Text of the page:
Earth Scientists Say to Jupiter’s Moon Io: Your Volcanoes Are in the Wrong Place

Jupiter’s moon Io is the most volcanically active world in the whole Solar System, with hundreds of volcanoes, some erupting lava fountains up to 250 miles high. But, concentrations of volcanic activity are significantly displaced from where they are expected to be based on models that predict how the moon’s interior is heated, according to NASA and European Space Agency researchers.

Jupiter’s massive gravity and the smaller but precisely timed pulls from two neighboring moons that orbit further from Jupiter — Europa and Ganymede. Io orbits faster than these other moons, completing two orbits every time Europa finishes one, and four orbits for each one Ganymede makes. This regular timing means that Io feels the strongest gravitational pull from its neighboring moons in the same orbital location, which distorts Io’s orbit into an oval shape. This in turn causes Io to flex as it moves around Jupiter.

The flexing from gravity causes tidal heating — in the same way that you can heat up a spot on a wire coat hanger by repeatedly bending it, the flexing creates friction in Io’s interior, which generates the tremendous heat that powers the moon’s extreme volcanism.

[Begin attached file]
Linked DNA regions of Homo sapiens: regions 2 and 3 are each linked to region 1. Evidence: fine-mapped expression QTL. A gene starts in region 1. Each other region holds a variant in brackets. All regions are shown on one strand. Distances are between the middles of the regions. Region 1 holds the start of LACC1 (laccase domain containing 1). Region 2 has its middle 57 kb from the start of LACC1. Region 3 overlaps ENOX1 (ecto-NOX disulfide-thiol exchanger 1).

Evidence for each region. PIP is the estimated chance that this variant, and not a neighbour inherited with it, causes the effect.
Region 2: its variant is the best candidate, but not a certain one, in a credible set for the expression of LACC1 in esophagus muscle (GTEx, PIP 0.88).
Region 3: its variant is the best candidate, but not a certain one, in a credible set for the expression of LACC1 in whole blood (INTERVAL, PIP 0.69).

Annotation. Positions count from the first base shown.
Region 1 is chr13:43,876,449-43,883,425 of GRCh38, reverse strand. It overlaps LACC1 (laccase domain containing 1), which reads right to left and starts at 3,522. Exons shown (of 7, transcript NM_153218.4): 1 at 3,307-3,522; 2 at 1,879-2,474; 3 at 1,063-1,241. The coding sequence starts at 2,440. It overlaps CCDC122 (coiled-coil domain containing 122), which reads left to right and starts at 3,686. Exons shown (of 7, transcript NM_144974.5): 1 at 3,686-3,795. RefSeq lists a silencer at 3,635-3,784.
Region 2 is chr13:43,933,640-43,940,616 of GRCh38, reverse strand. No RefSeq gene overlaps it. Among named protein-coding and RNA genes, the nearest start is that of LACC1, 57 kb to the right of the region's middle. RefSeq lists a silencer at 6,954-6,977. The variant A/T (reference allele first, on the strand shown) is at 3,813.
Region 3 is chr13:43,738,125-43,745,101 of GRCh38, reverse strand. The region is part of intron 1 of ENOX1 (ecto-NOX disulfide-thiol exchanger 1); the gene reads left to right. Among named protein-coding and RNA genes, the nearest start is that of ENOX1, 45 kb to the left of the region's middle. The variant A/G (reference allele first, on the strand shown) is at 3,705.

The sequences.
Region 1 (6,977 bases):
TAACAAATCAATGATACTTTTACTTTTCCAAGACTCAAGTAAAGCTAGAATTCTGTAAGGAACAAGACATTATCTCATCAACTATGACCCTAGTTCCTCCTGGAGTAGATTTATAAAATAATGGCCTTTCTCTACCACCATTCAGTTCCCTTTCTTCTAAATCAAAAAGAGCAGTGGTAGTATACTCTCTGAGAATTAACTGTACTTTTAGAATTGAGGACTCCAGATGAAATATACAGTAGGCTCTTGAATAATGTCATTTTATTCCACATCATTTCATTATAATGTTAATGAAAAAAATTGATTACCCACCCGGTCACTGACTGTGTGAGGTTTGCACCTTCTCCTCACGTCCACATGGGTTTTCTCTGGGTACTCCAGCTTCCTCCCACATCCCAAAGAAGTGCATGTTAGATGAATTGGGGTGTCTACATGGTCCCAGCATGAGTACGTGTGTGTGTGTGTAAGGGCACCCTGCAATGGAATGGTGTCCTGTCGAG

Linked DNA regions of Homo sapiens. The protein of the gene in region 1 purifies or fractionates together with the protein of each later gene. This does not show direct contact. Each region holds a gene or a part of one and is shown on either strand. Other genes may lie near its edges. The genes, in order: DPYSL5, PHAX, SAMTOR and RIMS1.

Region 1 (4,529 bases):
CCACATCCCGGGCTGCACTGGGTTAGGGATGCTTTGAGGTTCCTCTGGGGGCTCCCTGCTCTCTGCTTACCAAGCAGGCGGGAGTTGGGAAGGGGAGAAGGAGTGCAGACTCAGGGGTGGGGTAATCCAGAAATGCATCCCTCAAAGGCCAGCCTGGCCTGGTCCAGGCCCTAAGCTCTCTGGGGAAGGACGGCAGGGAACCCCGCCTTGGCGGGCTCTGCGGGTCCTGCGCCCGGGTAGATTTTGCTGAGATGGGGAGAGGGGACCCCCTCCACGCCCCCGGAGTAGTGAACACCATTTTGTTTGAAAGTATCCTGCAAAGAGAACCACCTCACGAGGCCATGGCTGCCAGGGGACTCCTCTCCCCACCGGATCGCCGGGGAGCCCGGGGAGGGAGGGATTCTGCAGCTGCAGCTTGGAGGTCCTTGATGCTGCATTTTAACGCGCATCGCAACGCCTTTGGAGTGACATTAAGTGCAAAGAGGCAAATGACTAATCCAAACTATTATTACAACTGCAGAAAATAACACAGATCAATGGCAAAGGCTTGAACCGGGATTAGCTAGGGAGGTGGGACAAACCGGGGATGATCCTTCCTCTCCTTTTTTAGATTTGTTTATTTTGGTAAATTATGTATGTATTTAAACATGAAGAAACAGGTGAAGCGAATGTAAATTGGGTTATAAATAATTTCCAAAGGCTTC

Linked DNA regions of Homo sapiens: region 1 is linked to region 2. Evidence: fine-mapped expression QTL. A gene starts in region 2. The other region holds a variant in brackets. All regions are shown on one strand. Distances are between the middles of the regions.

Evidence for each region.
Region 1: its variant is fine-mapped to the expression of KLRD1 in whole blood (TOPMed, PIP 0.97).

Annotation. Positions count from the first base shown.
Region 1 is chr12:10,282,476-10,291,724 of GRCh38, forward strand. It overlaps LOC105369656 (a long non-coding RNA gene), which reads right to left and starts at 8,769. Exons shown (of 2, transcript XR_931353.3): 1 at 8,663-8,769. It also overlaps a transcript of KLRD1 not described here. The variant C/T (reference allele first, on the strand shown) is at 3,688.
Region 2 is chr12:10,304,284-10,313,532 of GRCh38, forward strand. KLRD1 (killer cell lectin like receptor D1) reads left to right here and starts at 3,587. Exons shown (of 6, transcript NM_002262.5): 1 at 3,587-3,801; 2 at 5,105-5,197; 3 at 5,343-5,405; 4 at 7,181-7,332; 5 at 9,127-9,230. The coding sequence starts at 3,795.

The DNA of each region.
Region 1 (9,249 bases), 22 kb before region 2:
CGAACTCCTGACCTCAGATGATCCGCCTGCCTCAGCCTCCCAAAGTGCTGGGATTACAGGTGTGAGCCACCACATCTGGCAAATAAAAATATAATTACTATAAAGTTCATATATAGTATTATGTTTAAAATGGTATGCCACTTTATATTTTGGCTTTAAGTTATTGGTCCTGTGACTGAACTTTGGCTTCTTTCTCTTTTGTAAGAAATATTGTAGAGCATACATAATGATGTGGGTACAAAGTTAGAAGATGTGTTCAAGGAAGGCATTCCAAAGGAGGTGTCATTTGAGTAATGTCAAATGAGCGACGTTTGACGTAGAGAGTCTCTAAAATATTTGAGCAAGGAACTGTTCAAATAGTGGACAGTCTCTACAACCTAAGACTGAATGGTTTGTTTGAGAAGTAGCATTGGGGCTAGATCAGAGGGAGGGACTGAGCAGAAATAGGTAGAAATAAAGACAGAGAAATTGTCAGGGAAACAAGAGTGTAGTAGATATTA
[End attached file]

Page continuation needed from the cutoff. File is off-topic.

Io’s volcanism is so extensive that it gets completely resurfaced about once every million years or so, actually quite fast compared to the 4.5-billion-year age of the solar system. So in order to know more about Io’s past, we have to understand its interior structure better, because its surface is too young to record its full history.

The research was funded by NASA, the NASA Postdoctoral Program, administered by Oak Ridge Associated Universities, and the European Space Agency……

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About Rashid Faridi

I am Rashid Aziz Faridi ,Writer, Teacher and a Voracious Reader.
This entry was posted in opinions, Solar System, Space, Universe, Volcanoes and tagged , . Bookmark the permalink.

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